A possible solution for the Ohio cryptogram

In 1916, an unknown person robbed a ticket office in Ohio and left behind an encrypted text. The crime and the cryptogram remain equally unsolved to this day. But at least I have a guess as to how the perpetrator might have encrypted.

Deutsche Version

On June 27, 1916, an unknown man robbed a Western Ohio Railway ticket office in Lima, Ohio. The robber forced a clerk at gunpoint to hand over the contents of the safe. He escaped with $265.

Quelle/Source: Schmeh

I have blogged and lectured about this story many times before. But before I go into it again today, I’d like to point out my latest publication. Together with Nicolas Courtois and Kacper T. Gradon, I wrote an academic paper titled “Crypto Currency Regulation and Law Enforcement Perspectives”. You can download it here.


The Ohio Cryptogram

Back to the ticket office raid. On July 3, 1916, the local newspaper, the Lima Times Democrat, published an encrypted text that a citizen had provided to the editor. It was of utmost importance to solve this mystery, the accompanying article stated. The reason for the importance was not mentioned, nor was the name of the citizen. The cryptogram read as follows:


Note that the text contains meaningful words: WHAT, THERE, FIRST, WEEK, WITH, and THX. Apparently, the author left some less important terms in plain text.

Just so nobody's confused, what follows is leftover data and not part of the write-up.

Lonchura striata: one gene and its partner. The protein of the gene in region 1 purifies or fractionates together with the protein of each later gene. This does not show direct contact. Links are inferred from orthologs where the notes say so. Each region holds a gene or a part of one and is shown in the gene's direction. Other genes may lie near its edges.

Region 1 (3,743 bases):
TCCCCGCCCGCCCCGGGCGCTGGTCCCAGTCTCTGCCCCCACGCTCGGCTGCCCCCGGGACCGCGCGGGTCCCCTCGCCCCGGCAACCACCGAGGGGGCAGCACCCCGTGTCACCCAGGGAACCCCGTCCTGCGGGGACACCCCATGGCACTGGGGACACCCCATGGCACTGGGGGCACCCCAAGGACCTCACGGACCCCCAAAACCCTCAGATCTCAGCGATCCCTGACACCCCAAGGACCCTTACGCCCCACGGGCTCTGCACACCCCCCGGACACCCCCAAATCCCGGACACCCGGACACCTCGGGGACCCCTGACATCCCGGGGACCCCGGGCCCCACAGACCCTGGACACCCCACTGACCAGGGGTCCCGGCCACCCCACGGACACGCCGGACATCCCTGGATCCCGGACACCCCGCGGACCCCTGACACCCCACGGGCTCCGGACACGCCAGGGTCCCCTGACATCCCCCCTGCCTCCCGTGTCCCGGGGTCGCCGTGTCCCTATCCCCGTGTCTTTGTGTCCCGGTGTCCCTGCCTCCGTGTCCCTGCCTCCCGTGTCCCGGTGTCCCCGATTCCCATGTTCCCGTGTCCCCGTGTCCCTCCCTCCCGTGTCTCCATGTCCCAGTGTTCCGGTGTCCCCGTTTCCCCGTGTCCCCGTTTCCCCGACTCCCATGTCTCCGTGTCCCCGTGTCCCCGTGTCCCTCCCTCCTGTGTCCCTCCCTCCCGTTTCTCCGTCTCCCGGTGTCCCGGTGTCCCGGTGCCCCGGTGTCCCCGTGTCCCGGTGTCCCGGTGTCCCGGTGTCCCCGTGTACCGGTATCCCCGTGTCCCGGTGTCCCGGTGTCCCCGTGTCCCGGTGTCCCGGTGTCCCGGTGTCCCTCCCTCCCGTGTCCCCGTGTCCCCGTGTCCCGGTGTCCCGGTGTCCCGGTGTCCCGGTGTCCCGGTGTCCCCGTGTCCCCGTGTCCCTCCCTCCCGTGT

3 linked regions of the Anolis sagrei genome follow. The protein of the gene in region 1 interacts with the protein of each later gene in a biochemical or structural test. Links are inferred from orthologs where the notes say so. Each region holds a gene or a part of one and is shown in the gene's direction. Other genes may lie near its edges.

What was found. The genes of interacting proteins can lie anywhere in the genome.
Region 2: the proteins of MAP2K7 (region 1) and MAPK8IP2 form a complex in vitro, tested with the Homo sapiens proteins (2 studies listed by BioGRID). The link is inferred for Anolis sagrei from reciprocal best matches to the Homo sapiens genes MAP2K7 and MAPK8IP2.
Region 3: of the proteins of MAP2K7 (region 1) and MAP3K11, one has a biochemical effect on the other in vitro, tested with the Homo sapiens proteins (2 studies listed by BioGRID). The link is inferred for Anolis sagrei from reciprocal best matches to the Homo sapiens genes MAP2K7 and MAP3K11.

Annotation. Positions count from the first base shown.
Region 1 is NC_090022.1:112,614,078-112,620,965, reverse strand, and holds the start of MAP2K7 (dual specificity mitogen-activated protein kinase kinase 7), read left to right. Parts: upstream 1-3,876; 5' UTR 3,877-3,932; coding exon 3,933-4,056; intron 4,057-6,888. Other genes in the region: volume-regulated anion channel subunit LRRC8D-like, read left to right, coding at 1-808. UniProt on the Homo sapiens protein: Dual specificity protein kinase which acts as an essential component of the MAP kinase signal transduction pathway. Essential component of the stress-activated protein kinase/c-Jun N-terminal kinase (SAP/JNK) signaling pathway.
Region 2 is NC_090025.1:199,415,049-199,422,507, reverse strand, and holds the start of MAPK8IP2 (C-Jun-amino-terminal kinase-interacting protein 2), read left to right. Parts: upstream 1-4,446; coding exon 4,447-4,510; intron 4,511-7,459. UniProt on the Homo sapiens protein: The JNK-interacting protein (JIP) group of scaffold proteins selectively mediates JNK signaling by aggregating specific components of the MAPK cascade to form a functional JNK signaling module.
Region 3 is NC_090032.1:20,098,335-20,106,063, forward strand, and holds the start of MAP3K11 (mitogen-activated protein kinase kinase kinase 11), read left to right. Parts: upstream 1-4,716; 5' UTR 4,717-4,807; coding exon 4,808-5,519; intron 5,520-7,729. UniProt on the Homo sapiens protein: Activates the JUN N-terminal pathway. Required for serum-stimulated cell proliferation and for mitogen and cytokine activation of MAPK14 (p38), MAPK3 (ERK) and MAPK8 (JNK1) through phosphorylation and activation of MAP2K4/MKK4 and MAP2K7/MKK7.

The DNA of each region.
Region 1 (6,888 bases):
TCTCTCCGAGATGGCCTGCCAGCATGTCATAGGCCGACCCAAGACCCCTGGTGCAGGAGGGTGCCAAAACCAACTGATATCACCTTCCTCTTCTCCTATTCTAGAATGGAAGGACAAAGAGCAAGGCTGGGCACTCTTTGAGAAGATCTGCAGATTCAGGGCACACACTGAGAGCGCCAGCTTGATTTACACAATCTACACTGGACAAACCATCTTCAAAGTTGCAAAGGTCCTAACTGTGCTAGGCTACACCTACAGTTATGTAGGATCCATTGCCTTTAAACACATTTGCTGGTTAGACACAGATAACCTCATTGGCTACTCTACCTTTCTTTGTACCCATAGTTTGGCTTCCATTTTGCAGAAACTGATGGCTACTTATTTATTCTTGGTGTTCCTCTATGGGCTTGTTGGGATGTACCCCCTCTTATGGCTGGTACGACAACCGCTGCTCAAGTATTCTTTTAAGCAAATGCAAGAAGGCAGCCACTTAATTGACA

A few weeks later, the magazine “Enigma”, published by the National Puzzlers’ League, also published this cryptogram in the August 1916 issue. The rather short article had the following wording:

The police department of Lima, O., is greatly puzzled over a cryptic message received in connection with the robbery of a Western Ohio ticket agent. Here it is: WAS NVKVAFT …

So now it was clear: The cryptogram had a connection to the ticket counter robbery and therefore kept the police busy. Unfortunately, I don’t know what kind of connection there was between the robbery and the cryptogram. The Lima Times Democrat published the first analysis already a few days after the crime. Here it is:


Quelle/Source: Lima Times Democrat

Note that the article contains a replacement table that “might be helpful”. So far, however, this supposed key has not proven helpful at all. In any case, no one has yet managed to crack the encrypted text.

The Ohio cryptogram was brought to my attention at the time by Zodiac Killer expert David Oranchak. Nick Pelling has done some research on the subject and published it on his blog (see here, here and here). You can also read some analysis there.


What is the purpose behind this?

The first question now is what was the purpose of the encrypted message. My guess is that it was an encrypted telegram. Telegrams were sent a lot in those days, and it was not at all unusual to encrypt them.